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rayhawk (Aerospace) (OP)
2 Nov 06 10:44
I am having problems achieving full hardness from 4340 bar stock from full anneal.  I can achieve full hardness from a part as machined (normalized and tempered-orinally 30 HRC) to 55 HRC. However, I then fully annealed the part (to about 10 HRC)and when I went to re-harden I could not achieve higher than 35 HRC, even after 3 tries, 2 at 30 minutes and again at 60 minutes. My hardening is at 1525F and oil quenching.  Any ideas?
arunmrao (Materials)
2 Nov 06 10:49
Possibly the long annealing process has resulted in decarburizing of the surface layer. If you can remove this layer before hardening it might help.

Also what is the purpose of softening initially and then hardening.
Helpful Member!  rayhawk (Aerospace) (OP)
2 Nov 06 11:01
We do have an argon atmosphere during all processes, so there should not be significant decarburization as far as I know. Here is the rest of the story. We are trying to weld repair a part, and I am doing testing to try and establish the process before I perform the work on a customer part. My original thought was to anneal the part fully before welding, and then stress relieve, and then harden and temper again. I was trying to test all the steps, and I found that after annealing I can no longer achieve full hardness.
CoryPad (Materials)
2 Nov 06 11:09
What is the part mass?  What is the quenchant mass?  What is the quenchant temperature?  Do you agitate?

Regards,

Cory

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rayhawk (Aerospace) (OP)
2 Nov 06 11:42
Part weighs approximately 13 oz, we have an agitated container with about 3 gallons of AAA quench oil. We are thinking that the part has to be normalized prior to austenitizing and quenching. This is the only difference we know of between the initial part and the annealed part we are trying to harden.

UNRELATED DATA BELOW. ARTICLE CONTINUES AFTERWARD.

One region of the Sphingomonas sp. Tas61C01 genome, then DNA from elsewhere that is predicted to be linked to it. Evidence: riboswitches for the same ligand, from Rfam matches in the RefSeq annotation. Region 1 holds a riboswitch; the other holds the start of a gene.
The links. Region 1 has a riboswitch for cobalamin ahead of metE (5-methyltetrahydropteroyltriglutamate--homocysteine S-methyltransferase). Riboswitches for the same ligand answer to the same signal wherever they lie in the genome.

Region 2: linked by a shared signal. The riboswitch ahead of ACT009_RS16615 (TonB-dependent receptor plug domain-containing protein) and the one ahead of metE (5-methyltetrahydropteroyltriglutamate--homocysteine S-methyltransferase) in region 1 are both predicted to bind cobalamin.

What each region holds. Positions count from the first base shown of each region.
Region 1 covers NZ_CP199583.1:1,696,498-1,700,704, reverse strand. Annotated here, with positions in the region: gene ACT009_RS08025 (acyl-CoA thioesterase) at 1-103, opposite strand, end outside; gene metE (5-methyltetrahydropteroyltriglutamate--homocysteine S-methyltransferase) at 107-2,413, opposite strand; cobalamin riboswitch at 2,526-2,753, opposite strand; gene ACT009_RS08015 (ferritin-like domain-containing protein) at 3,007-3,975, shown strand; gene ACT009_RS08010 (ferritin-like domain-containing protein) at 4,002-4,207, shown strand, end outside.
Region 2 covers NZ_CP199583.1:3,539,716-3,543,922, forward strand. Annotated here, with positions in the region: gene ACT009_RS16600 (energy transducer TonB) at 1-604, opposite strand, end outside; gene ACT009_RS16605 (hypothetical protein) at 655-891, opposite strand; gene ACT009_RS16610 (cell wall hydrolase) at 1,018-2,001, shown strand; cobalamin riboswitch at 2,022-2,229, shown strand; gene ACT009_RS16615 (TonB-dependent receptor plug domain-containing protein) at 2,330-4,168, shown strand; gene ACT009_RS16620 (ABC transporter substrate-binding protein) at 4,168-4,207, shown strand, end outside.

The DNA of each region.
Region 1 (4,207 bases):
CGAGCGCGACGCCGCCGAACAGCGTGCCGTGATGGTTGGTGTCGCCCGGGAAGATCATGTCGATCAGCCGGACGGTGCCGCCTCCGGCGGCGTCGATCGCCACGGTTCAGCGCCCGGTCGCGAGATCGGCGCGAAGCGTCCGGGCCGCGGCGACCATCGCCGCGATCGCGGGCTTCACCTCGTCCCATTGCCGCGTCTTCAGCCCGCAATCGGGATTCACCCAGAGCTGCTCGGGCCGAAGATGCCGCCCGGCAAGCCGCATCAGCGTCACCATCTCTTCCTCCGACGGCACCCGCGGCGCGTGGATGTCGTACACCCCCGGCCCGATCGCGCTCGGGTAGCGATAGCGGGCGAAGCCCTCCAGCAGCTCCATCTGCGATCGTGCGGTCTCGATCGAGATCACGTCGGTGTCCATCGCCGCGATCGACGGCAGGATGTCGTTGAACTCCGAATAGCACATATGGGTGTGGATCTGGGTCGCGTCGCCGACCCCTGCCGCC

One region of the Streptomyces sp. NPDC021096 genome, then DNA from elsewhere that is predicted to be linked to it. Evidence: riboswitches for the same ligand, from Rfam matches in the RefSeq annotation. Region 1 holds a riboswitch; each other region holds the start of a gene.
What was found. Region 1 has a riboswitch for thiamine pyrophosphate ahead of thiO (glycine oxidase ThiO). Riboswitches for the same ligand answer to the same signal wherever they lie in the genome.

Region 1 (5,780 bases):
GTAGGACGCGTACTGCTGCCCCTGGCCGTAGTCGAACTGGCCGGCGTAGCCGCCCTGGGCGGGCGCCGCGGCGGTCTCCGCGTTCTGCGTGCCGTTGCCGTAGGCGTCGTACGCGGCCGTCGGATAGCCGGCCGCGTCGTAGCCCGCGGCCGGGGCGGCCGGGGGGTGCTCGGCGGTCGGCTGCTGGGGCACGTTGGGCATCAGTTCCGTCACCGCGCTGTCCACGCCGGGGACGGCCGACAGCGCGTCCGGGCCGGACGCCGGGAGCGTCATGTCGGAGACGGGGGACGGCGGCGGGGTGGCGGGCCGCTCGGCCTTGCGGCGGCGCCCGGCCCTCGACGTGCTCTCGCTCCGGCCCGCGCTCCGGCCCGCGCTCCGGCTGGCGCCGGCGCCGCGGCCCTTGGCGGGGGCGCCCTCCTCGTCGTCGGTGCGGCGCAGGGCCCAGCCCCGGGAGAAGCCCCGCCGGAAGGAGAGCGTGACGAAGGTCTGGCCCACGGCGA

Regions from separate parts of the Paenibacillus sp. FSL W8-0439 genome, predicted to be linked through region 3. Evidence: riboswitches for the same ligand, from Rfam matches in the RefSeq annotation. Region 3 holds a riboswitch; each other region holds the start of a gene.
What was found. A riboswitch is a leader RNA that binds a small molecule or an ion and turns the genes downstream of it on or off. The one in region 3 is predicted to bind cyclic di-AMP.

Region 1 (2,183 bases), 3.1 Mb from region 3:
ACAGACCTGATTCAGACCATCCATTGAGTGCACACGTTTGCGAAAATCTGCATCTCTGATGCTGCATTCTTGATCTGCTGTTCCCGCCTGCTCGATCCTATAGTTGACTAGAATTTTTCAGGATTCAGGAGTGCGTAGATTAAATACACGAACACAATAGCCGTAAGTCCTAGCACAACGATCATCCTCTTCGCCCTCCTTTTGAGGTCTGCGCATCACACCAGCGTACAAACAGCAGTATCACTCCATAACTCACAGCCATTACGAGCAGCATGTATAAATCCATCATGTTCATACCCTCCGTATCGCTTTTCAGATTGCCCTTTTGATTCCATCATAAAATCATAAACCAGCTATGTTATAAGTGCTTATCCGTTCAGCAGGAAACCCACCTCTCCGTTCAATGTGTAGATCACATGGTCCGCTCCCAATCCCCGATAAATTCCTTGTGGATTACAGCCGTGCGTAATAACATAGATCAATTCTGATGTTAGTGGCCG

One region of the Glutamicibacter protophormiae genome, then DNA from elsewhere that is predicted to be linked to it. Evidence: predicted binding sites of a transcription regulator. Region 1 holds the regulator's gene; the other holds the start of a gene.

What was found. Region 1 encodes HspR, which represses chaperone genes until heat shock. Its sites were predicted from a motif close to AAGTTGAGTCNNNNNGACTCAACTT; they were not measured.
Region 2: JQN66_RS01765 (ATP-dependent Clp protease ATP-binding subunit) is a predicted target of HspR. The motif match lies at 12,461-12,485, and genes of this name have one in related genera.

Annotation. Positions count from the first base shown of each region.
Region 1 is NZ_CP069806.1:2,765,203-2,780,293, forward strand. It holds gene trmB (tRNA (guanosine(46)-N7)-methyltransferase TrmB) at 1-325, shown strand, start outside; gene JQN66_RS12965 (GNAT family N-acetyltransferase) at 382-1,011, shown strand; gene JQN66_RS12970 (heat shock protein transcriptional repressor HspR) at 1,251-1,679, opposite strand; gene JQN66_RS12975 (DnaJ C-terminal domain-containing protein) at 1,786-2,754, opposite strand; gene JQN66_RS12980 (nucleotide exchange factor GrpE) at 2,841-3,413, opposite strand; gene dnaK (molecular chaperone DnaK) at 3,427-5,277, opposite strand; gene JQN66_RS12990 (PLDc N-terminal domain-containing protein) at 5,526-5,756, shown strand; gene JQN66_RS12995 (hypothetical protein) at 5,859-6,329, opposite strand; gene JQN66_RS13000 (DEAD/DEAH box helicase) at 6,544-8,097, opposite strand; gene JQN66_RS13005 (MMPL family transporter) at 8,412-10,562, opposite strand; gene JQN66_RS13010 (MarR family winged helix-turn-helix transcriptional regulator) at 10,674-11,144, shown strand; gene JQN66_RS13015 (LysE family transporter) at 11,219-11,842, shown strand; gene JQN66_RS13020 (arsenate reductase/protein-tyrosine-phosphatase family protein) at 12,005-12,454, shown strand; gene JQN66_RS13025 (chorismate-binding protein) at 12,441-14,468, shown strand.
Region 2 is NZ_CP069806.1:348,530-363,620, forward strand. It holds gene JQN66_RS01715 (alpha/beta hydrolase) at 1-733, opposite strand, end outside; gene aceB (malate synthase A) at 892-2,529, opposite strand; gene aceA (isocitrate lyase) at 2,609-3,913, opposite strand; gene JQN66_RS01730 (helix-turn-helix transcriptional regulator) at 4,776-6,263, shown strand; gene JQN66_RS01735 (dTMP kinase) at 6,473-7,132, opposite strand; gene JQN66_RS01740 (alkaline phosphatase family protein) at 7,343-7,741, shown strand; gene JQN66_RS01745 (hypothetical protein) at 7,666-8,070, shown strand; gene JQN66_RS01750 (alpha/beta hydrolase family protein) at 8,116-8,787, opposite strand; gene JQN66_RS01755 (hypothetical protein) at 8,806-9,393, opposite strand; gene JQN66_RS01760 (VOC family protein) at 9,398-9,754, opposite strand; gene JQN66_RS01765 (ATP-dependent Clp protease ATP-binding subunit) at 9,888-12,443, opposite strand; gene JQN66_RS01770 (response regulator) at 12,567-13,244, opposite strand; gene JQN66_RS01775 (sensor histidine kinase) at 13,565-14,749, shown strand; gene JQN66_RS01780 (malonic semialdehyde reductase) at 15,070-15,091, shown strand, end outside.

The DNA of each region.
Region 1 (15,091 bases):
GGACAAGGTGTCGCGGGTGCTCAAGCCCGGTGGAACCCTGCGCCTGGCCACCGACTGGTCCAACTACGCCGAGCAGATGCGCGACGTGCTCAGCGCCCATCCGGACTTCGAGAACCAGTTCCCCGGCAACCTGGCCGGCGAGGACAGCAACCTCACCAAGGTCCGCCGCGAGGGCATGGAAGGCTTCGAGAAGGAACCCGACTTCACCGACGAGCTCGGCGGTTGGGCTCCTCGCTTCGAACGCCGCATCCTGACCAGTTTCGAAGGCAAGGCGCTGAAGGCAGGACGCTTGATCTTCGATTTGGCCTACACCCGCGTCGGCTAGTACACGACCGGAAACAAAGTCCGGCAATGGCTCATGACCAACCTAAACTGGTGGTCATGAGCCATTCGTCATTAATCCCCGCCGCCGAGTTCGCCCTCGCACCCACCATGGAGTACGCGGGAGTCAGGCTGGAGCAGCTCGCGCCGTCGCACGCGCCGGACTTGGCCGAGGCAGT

swall (Materials)
2 Nov 06 14:24
How are you checking hardness?
rayhawk (Aerospace) (OP)
2 Nov 06 14:54
Rockwell hardness tester, calibrated.
redpicker (Materials)
2 Nov 06 15:12
The full anneal may have resulted in a microstructure that is difficult to austenitize.  A normalize cycle can help (mostly because you'd normalize at or around 1700).  Try austenitizing at 1700 30 minutes, furnace cool to 1525 and oil quench.  1700 for half an hour isn't going to cause any grain growth, and cooing to 1525 will help out your oil quench.  You may have to hit it that hard to get it to fully austenitize.

As an alternative, modify your process.  Instead of a full anneal, use a sub-critical anneal (temper at 1275 F for an hour).  While perhaps not as soft as a full anneal, the toughness will be better (I'm guessing you are annealing to prevent cracking during the welding), so it should do what you want.  With the sub-critical anneal, it should harden up just fine from 1525.


rp
rayhawk (Aerospace) (OP)
2 Nov 06 15:49
Thanks for all your help, decarburization seems to be the culprit.  We did a normalization, as you mentioned, then did an austenitize at 1525 and oil quench. The surface hardness was again exactly the same. We then machined off about 0.020" and re-tested, and there was the desired 55 HRC we were expecting. It seems that the long anneal cycle resulted in significant decarburization from the surface. I will take your suggestion and do a sub-critical anneal in place of the full anneal. Thanks again to arunmrao and redpicker especially.
metengr (Materials)
2 Nov 06 15:58

Quote:

My original thought was to anneal the part fully before welding, and then stress relieve, ...

A full anneal is not required for this material. Prior to welding, a subcritical anneal is the preferred method.
arunmrao (Materials)
2 Nov 06 20:15
rayhawk,
A star to you for having come back and solved the mystery. I have been thinking the whole night of this strange observation. Though I was certain about decarb theory. I discussed with ASM expert and he too was  of the same opinion of decarb layer .

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